What do Hambantota port in Sri Lanka, Doraleh port in Djibouti or Kyaukpyu port in Myanmar have in common? From Asia to Africa, China’s strategic operations and development in the Indo-Pacific zone is not clandestine anymore. China invests in the relatively economically weaker countries such as Pakistan, Myanmar and the problem starts when the countries receiving the funding are unable to pay back the loan and get caught in Chinese debt trap.

bri countriesThe most recent example in this context is Hambantota port of Sri Lanka, where the facilities at the port have been leased out to China for 99 years. Besides this, even Doraleh port, Gwadar port, they all are now part of Chinese expansionary policies.

So, where does this stop? Can one nation get to have it say in one of the most populated and resourceful region of the world?

There have been multiple attempts to counter the China’s intentions of gaining huge presence in the region. In this context, India has been quite exemplary and has started to strengthen its presence in the area. That said, it’s not a recently established thing. Be it the Imperial Cholas with their grand naval conquests or the Marakkar Navy under Zamorins, Indians have been successful in maintaining a robust navy— a testament of Indian maritime presence in the Indian Ocean since the 10th C.E.

India has ties with all the major regional players and its long tradition of “strategic autonomy” is likely to see the status quo maintained. Where on one hand, China invests to gain dominance, India develops as a part of Defense Corporation.

military accessIndia recently got military access to Indonesia’s Sabang Port, which allows India to conduct trade without using Strait of Malacca, which at the same time, is also directed at enhancing maritime connectivity as part of respective Indo- Pacific strategies.

Alongside this, India has a strategic port in Iran, “Chabahar port”, which lies just about 72 kms away from Gwadar port in Pakistan. The same Gwadar port which allows China to access the Indian Ocean.

Duqm port in Oman, Assumption Island in Seychelles, etc., are all part of India’s counter strategy, aimed at balancing power in the Indo- Pacific region.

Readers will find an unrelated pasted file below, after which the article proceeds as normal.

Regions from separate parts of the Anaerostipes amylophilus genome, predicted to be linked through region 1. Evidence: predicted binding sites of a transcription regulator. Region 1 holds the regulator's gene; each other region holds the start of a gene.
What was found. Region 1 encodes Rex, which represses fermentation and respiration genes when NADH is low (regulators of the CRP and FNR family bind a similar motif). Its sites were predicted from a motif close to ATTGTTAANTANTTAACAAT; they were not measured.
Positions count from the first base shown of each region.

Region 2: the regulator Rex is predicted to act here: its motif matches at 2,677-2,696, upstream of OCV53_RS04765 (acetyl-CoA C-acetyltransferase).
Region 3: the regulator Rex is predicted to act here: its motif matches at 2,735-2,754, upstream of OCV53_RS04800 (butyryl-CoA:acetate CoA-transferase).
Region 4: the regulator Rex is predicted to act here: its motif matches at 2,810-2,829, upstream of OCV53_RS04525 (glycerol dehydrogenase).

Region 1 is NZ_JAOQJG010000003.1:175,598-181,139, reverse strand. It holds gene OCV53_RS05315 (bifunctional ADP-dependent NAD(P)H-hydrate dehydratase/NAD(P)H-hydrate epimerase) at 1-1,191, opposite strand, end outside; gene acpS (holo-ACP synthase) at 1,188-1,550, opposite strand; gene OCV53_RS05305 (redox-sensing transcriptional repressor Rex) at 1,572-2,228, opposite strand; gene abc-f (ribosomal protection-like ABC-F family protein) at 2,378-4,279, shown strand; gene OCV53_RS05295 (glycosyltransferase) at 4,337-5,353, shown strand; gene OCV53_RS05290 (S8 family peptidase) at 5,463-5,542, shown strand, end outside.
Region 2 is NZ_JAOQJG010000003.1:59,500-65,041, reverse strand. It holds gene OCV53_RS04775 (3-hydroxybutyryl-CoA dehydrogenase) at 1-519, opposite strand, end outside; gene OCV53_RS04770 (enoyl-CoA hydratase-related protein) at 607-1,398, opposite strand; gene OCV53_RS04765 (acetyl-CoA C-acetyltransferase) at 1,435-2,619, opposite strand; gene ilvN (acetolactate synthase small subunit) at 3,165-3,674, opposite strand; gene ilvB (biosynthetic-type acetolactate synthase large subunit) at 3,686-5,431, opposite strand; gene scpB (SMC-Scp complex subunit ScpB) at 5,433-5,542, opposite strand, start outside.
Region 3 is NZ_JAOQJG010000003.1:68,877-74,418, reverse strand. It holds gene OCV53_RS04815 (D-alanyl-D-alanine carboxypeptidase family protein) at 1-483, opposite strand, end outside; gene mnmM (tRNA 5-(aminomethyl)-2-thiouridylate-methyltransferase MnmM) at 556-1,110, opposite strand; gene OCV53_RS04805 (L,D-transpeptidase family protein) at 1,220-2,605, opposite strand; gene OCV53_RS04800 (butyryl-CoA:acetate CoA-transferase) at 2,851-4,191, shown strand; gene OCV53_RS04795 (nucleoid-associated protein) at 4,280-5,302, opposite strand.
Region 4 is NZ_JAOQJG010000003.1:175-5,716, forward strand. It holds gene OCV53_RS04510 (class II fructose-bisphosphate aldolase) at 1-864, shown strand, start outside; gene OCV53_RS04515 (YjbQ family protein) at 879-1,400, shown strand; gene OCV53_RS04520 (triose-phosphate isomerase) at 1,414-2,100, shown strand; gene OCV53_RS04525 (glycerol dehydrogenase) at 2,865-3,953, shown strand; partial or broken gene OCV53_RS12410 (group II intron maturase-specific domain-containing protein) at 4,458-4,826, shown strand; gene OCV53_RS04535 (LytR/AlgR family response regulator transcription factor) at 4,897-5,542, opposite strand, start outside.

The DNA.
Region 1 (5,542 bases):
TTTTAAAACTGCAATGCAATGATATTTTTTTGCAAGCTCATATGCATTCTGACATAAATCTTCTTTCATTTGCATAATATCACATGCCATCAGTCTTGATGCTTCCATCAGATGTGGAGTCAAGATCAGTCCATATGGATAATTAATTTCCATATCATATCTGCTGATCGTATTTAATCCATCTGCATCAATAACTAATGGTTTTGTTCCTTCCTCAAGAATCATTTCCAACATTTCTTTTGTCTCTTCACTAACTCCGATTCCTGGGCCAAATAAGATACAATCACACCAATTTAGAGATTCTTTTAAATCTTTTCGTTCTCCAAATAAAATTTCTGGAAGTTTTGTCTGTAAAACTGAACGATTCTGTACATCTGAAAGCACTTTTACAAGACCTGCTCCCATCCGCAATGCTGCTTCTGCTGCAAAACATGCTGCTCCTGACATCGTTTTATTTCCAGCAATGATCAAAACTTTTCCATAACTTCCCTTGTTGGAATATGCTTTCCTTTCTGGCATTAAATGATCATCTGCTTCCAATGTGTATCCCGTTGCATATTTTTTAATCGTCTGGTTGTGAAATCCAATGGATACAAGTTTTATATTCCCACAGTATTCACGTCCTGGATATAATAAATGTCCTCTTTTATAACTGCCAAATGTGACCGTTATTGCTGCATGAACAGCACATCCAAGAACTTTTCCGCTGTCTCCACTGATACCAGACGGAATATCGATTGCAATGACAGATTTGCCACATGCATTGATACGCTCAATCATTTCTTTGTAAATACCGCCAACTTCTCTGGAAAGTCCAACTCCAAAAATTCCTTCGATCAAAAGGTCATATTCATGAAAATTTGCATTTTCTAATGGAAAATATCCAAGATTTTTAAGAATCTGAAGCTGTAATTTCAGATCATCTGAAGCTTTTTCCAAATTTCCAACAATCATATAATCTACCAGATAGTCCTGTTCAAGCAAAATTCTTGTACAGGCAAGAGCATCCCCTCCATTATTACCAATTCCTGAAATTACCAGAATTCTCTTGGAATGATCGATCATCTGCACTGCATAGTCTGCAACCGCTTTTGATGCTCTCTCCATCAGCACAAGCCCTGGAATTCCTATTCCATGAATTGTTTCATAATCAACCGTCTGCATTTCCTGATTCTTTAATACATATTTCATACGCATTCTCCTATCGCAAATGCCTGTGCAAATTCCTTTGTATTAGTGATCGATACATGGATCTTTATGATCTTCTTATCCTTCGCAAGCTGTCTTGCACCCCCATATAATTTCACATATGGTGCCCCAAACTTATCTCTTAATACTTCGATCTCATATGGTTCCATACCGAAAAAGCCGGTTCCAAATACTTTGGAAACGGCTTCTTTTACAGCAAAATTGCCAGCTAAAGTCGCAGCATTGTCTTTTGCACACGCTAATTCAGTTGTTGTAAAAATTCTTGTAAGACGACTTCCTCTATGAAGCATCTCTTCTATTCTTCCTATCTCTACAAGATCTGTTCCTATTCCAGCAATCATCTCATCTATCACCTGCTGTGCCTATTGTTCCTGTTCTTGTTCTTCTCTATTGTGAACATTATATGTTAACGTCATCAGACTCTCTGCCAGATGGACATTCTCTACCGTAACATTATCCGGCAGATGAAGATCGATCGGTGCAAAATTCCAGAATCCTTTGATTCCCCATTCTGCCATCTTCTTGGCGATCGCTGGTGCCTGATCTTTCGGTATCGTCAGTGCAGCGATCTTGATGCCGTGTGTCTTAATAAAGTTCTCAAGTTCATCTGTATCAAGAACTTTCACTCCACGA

China’s authoritative tone is quite prominent in the South China Sea and with the news of China’s artificial island-building project, the world is now more vigilant than ever. Therefore, to counter China’s aggressive debt-trap policy, strong nations in the region, such as India, Japan, USA and Australia have joined hands to form “The Quad”. Together they conduct military exercises in ASEAN countries, giving these countries much needed support in the region.

India and ASEAN nations already have a free trade agreement in place. India already has historic links with nations like Vietnam, Combodia. Even India’s recent “Act East Policy” is formulated to give impetus to Eastern region. Hence, good logistics agreement especially with Japan and USA at its side, has turned the tide towards India- one of the current regional leaders.

Besides this, one of the biggest recognition in the recent times came when USA renamed their Armed Forces Command from “United States Pacific Command” to “United States Indo-Pacific Command” in 2018.

So, does this put an end to China’s zeal to build “String of pearls”, strengthened by the Belt and Road Initiative (BRI)? Probably not! Touted as an economic development, China is racing to increase its influence and reach in the Indo-Pacific region. However, it’s only a partnership of major powers that can stop the Chinese from trying to extend dominance in the South China Sea and beyond to the Indian Ocean region.

Though Indian defence outlook post- Independence has been centered on its land borders — owing to fragile borders with Pakistan, China and Bangladesh, where Pakistani Jihadi and separatist elements are on an ever-expanding track.

There has been a requirement for India to increase its defence spending, to speed up its naval forces up gradation, building strong relations with South China Sea countries and win over island states in Indian Ocean. If the deficit dives any deeper, the big gainers would certainly be the Chinese.